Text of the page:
"...It's not clear whether the current SEC inquiries will lead
to a full investigation either, but investment banks Credit Suisse
First Boston, Goldman Sachs & Co., and Bear Stearns Cos. have
confirmed reports in the Wall Street Journal that they're giving
authorities information about how they distributed IPO shares. The
information includes: tape recordings of conversations between
bankers and investors, records of certain large trades in 1999 and
2000 for which bankers got commissions over 10 cents a share, and a
list of investors who got shares in certain IPOs."
"We believe that our allocation considerations are consistent
with those employed by others in the industry," said a New York
spokeswoman for Credit Suisse First Boston in a statement. "We are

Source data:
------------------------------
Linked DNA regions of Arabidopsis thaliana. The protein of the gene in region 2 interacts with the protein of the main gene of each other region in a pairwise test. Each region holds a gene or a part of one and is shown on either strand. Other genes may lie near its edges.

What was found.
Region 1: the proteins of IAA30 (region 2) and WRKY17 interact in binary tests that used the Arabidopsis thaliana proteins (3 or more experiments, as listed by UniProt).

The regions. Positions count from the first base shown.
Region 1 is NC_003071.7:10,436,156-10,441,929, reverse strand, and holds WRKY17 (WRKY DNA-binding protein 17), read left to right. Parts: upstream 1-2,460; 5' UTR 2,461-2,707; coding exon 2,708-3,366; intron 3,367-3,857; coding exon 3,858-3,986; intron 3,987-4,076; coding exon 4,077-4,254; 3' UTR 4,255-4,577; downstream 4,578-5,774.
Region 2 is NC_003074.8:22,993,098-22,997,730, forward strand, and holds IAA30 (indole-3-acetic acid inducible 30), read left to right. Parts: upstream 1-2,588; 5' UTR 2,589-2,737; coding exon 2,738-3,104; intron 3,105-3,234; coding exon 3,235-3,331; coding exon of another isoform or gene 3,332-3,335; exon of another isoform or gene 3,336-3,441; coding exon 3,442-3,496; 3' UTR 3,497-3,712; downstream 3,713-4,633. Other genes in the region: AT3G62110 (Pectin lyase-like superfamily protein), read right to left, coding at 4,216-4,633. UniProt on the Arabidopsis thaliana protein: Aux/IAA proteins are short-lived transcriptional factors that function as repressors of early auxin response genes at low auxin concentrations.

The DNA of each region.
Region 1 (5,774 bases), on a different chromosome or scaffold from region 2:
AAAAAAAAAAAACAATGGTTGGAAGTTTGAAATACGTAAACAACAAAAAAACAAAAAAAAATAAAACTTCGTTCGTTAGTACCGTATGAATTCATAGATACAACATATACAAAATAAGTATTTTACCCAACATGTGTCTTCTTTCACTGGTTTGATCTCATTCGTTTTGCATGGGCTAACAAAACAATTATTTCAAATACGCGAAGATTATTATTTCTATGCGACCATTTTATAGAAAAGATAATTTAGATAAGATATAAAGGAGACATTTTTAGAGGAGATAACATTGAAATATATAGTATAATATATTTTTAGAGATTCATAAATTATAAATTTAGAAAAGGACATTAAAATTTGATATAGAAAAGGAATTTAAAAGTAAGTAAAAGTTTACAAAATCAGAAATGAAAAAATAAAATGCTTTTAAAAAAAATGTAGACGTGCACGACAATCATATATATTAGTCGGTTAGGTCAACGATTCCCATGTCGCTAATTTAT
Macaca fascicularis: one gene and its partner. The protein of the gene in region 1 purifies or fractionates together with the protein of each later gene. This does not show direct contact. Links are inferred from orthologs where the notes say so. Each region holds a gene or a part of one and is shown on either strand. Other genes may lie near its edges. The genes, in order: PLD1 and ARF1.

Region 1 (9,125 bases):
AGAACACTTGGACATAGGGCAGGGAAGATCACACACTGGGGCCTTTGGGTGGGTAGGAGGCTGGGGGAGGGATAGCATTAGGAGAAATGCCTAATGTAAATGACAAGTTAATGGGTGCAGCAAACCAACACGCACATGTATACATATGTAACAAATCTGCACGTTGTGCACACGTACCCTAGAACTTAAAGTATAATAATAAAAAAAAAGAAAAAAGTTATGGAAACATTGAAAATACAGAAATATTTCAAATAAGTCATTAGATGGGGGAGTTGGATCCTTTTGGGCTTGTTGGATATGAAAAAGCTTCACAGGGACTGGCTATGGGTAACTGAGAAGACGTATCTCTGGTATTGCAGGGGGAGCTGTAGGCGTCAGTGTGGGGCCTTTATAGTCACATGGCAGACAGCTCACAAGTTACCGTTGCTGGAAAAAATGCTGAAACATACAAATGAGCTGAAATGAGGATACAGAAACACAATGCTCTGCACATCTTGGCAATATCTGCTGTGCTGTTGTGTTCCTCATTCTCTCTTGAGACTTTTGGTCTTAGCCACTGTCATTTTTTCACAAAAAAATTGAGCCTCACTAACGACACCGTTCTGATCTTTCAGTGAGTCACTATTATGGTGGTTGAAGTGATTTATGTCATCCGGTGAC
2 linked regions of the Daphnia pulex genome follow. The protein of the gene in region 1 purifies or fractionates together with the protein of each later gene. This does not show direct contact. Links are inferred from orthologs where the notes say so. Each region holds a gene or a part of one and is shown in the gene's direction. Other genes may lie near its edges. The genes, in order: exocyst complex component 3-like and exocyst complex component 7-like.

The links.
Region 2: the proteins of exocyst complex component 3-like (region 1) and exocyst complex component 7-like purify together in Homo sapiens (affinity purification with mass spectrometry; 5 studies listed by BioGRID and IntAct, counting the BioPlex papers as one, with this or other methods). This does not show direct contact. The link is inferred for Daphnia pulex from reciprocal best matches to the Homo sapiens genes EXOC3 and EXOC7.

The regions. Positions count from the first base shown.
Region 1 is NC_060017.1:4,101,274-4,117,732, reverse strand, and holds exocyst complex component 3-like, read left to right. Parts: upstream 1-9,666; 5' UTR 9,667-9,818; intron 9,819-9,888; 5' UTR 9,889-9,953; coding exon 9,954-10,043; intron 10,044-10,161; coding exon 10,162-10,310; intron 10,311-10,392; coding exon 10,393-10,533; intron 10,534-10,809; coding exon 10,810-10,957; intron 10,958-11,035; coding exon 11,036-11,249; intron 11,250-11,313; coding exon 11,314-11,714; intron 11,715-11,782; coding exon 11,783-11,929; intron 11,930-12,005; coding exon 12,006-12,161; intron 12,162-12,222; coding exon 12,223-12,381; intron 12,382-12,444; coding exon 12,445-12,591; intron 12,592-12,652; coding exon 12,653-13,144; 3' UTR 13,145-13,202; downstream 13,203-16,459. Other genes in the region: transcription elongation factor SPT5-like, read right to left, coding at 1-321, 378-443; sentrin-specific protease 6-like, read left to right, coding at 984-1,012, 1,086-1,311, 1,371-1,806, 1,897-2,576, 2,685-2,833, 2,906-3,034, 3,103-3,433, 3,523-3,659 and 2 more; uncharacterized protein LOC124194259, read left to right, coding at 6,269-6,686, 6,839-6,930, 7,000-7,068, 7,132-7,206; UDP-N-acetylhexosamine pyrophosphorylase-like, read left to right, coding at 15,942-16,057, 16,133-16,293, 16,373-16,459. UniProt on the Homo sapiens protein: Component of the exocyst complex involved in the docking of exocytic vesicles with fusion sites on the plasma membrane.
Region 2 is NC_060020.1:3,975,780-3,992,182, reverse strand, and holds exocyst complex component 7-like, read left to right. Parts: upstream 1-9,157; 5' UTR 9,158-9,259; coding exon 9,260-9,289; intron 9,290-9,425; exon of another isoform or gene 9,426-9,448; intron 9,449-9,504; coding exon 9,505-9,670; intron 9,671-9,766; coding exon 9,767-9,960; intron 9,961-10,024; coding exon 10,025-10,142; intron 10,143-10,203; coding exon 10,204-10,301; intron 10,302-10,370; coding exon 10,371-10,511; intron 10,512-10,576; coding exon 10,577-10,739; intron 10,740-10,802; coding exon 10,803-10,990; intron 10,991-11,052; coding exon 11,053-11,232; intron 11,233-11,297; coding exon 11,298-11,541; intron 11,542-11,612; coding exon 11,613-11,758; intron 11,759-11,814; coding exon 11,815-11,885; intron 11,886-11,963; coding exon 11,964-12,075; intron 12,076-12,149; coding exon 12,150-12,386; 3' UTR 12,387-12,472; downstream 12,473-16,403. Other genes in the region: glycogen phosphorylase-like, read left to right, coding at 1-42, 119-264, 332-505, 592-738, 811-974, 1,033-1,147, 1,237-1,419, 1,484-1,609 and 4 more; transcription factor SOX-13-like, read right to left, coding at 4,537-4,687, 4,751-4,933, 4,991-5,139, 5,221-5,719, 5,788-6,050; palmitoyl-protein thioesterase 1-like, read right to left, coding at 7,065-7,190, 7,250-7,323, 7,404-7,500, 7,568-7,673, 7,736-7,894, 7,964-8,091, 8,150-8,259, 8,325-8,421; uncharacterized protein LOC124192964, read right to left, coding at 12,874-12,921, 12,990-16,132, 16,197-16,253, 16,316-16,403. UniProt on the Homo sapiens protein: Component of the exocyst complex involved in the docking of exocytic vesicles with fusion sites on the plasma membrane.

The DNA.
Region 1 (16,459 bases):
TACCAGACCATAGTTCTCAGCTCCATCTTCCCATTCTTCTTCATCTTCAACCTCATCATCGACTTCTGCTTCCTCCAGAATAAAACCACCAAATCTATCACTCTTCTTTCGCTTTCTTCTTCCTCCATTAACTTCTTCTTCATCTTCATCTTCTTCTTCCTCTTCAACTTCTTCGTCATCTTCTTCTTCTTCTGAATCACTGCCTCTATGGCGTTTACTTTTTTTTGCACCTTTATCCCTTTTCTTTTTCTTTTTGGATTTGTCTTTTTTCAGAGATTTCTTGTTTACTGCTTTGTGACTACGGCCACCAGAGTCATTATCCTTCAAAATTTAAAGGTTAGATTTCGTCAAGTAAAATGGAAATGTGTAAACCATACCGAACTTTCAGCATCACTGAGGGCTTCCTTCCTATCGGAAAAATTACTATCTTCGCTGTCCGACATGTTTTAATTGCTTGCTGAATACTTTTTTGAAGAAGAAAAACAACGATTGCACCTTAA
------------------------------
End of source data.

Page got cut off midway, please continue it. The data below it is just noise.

cooperating fully with the governmental inquiries."
"Morgan Stanley Dean Witter, another investment bank identified
by the Wall Street Journal as a probe target, declined to
"In addition, VA Linux, the Sunnyvale software company,
confirmed that the SEC has asked it for information related to the
underwriting process for its December 1999 IPO, led by Credit
Suisse First Boston. That deal soared nearly 700 percent in its
first day of trading. "We don't think we're the focus, and we don't
think it will affect our business," said VA Linux spokesman Patrick
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